WKU POP 201

Introduction to Popular Culture Studies

Transnational Thinking

Posted by Drake Kizer on April 24, 2017

Today’s selection covered pages 259-290 in our Spreadable Media textbook. The reading continued our look into chapter seven, or “Thinking Transnationally”, and it proved to be an interesting continuation. We moved back into the textbook for today’s readings, and I noticed on the syllabus that our next (and final) blog post will be from the textbook as well. So, I’ll take a second to bid the online essays a fond farewell, as we are completely finished with reading them for the semester.

This excerpt covered a lot of material, but the text’s overall discussion of how thinking with a transnational lens allows for a deeper understanding of our current media environment was extremely thought-provoking and intriguing to me. The book says that the term “transnational” is used instead of “the commonly used “global,” in recognition of the uneven nature” with which media flows through different cultures. According to the text, “participatory cultural practices are transforming transnational media flows”, and these changes allow more people to have their voices heard by a global audience. While “producers from the developed world” will always have power, their influence is growing weaker and weaker every day.

The text says that “spreadable practices are allowing more content to circulate across national borders”, and I believe that statement is extremely true in today’s modern media environment. An example that immediately springs to mind when I consider the transnational content I personally consume is professional wrestling. I watch quite a bit of New Japan Pro Wrestling, which is the Japanese equivalent of WWE. They produce a lot of interesting and engaging content that I enjoy even though I cannot understand any dialogue without the help of context clues. My consumption of this transnational media content has “[fostered] curiosity about other cultures and [has] [motivated] further investigation” on my end. For example, after I noticed many Japanese audience members wearing surgical masks, I researched and found out those masks are an important aspect of Japanese fashion culture. After gaining that knowledge, I realized the value of transnational interactions.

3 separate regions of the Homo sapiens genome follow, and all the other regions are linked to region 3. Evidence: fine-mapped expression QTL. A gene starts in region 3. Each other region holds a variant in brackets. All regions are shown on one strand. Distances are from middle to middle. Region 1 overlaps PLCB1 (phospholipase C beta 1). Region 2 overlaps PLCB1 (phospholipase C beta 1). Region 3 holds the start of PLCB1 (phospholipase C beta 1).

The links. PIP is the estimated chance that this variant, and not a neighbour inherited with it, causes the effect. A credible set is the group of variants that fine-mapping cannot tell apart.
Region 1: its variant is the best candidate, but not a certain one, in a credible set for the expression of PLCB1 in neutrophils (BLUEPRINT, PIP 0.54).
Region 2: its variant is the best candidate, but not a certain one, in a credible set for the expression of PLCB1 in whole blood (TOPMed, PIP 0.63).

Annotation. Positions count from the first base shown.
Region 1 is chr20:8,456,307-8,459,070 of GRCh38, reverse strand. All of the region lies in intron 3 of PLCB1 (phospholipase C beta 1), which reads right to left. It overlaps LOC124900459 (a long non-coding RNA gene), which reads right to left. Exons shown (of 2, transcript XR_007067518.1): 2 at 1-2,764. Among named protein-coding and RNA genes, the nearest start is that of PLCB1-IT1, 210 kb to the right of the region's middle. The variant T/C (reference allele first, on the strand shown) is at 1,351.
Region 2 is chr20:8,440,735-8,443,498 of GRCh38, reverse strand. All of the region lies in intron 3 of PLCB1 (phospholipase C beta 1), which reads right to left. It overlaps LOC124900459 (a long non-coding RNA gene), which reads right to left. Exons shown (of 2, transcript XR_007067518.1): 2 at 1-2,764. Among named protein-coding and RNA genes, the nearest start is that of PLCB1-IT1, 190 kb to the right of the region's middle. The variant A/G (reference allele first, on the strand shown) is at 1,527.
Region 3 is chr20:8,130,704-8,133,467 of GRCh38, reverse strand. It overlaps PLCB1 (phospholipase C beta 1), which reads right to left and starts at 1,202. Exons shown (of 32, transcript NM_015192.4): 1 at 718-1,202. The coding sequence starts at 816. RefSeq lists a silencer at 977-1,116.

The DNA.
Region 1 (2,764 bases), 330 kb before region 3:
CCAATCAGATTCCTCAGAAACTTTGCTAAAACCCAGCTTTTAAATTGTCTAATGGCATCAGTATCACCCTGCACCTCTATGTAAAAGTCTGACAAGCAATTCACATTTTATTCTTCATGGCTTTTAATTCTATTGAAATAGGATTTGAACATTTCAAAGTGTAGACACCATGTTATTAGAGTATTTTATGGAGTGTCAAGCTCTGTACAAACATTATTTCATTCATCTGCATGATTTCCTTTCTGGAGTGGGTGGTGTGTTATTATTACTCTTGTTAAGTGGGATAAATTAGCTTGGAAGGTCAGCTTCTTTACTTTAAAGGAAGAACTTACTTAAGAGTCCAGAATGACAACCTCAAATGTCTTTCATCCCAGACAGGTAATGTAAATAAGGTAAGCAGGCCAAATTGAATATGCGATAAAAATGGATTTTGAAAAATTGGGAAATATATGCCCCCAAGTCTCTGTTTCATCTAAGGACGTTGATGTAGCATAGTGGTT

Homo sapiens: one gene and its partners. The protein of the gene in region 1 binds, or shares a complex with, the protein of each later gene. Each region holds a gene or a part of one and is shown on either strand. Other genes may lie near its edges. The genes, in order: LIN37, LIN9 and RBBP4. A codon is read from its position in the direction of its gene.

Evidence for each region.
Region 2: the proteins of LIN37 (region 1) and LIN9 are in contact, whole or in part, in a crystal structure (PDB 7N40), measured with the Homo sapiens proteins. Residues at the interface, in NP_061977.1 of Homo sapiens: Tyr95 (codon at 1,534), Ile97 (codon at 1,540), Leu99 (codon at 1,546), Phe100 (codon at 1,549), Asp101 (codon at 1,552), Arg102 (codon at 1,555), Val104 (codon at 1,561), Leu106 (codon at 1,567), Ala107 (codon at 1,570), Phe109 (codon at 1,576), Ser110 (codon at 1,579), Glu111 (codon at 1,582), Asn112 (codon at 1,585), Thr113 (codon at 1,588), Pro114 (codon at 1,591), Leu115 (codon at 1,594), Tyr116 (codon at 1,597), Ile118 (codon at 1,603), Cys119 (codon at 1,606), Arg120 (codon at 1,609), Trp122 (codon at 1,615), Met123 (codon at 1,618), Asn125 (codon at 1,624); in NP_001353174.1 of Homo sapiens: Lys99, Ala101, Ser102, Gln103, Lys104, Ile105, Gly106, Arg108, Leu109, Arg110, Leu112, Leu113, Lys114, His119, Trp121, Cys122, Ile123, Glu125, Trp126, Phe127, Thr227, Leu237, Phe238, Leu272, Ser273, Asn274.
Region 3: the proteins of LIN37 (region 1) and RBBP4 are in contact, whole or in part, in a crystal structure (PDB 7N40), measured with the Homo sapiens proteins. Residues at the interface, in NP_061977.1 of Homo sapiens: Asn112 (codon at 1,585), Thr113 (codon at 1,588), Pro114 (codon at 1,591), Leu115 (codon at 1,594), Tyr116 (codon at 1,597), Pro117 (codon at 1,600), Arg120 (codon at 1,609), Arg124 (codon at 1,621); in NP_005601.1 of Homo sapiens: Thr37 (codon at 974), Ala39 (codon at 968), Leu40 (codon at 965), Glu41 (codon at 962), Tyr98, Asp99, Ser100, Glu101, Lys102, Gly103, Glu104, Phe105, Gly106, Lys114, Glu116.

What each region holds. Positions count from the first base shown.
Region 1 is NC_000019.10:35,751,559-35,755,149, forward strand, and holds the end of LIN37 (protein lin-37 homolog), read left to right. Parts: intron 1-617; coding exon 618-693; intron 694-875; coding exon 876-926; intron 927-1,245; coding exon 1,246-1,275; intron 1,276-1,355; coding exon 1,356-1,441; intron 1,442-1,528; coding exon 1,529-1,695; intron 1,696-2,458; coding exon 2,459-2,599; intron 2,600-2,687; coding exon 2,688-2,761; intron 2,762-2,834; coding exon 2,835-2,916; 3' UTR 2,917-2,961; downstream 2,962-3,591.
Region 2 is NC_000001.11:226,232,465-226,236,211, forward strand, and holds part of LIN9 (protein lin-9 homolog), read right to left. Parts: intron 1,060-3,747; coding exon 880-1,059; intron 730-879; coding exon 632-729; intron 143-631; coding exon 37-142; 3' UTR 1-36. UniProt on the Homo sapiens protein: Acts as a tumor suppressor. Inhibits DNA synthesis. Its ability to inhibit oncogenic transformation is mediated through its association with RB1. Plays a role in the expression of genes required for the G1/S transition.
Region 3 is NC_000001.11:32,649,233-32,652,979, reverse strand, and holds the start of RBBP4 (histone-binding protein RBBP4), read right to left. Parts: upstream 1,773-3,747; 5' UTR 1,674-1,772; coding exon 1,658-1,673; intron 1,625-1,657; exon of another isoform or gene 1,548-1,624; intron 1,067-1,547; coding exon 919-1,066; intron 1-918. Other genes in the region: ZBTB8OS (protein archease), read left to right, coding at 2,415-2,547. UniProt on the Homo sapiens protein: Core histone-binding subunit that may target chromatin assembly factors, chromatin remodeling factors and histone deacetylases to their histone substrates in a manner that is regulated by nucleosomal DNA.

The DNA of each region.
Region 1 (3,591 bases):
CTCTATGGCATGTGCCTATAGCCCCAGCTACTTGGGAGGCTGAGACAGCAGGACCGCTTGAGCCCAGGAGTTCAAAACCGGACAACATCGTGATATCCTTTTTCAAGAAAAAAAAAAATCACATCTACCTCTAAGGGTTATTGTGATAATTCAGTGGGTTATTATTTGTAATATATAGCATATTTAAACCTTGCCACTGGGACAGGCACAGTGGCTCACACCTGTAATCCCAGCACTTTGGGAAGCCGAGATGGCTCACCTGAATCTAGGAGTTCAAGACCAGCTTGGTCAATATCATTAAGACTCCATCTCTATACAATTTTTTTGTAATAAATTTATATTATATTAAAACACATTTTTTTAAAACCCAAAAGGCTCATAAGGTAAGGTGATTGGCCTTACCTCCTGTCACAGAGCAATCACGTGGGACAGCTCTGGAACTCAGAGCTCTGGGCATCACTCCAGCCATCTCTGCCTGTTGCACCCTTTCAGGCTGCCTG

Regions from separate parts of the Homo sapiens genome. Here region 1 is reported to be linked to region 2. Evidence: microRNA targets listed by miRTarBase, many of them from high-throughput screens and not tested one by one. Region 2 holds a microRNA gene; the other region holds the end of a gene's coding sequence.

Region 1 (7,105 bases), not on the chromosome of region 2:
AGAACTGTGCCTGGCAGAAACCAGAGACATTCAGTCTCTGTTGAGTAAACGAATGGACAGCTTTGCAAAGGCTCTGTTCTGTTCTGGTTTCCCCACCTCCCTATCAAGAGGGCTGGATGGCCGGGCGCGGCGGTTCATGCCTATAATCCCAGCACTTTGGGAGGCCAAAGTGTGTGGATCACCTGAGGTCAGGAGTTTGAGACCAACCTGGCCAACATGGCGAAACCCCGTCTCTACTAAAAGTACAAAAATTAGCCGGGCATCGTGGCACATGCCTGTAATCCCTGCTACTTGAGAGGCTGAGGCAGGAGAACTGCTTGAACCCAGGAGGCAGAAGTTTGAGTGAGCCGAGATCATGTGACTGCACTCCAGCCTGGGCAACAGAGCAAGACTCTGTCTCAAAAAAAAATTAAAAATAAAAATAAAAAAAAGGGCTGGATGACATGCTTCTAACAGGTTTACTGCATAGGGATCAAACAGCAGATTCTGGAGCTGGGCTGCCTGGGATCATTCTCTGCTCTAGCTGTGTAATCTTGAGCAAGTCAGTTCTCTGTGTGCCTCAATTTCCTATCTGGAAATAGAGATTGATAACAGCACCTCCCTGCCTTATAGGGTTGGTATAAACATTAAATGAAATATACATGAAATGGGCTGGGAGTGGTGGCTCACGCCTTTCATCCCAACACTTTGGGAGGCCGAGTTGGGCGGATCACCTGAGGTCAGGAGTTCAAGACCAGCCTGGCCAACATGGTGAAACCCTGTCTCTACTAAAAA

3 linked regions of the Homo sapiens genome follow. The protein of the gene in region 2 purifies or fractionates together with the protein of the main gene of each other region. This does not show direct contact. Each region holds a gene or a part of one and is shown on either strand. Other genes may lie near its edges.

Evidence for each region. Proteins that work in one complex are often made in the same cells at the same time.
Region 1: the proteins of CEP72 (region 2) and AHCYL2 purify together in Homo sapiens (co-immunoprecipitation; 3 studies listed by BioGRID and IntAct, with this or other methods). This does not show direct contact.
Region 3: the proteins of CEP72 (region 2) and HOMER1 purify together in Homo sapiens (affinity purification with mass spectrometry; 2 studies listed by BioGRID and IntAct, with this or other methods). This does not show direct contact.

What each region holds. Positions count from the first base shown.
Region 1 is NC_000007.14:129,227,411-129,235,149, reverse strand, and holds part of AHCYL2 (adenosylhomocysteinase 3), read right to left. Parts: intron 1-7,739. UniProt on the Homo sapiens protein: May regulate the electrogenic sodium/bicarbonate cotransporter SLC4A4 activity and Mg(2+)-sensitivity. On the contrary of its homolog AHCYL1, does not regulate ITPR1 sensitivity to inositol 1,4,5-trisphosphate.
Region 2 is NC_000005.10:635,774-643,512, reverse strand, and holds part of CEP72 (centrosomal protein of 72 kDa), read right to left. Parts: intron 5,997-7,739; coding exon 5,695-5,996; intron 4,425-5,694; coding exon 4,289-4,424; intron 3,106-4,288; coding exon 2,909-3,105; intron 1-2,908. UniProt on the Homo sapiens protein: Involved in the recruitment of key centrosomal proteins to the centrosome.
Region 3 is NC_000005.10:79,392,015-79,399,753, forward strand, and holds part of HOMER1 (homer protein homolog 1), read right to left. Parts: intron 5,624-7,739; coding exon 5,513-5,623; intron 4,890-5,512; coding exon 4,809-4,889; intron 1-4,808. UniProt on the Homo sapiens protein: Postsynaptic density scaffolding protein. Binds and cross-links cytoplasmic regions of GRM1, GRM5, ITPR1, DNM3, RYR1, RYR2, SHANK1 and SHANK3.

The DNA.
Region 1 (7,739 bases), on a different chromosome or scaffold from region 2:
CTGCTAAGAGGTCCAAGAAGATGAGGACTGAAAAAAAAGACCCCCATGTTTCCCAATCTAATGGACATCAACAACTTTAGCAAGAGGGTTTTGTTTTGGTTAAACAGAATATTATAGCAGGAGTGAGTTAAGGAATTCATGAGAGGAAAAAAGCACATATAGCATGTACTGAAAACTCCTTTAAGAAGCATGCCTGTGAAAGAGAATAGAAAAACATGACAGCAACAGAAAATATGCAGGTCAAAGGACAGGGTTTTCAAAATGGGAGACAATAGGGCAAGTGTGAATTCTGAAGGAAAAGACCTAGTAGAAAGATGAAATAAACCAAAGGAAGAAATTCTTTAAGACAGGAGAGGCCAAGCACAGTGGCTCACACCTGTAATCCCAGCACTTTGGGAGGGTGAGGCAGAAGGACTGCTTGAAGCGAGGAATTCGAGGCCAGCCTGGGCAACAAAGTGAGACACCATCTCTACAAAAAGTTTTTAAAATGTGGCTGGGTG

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3 Responses to “Transnational Thinking”

  1. kaufmansw said

    I watch foreign baseball and basketball all the time so I can relate to you watching Japanese Wrestling. As a kid, sports were the best way for me to understand that people from other places aren’t all that different. As a result I started to learn more about the culture of other countries.

  2. tristendenney14 said

    I completely agree with you Drake, especially when referring to “spreadable practices allowing more content to circulate across national borders.” I also believe this is very true because there are so many different examples of this in modern society. From watching Japanese wrestling, to staying up-to-date with foreign news, the possibilities are endless. Therefore, I can’t wait to see the progressive success of transnational media.

  3. emilyjones232 said

    I like how you brought up Japanese wrestling. That and many other forms of foreign sports are popular because of transnational media.

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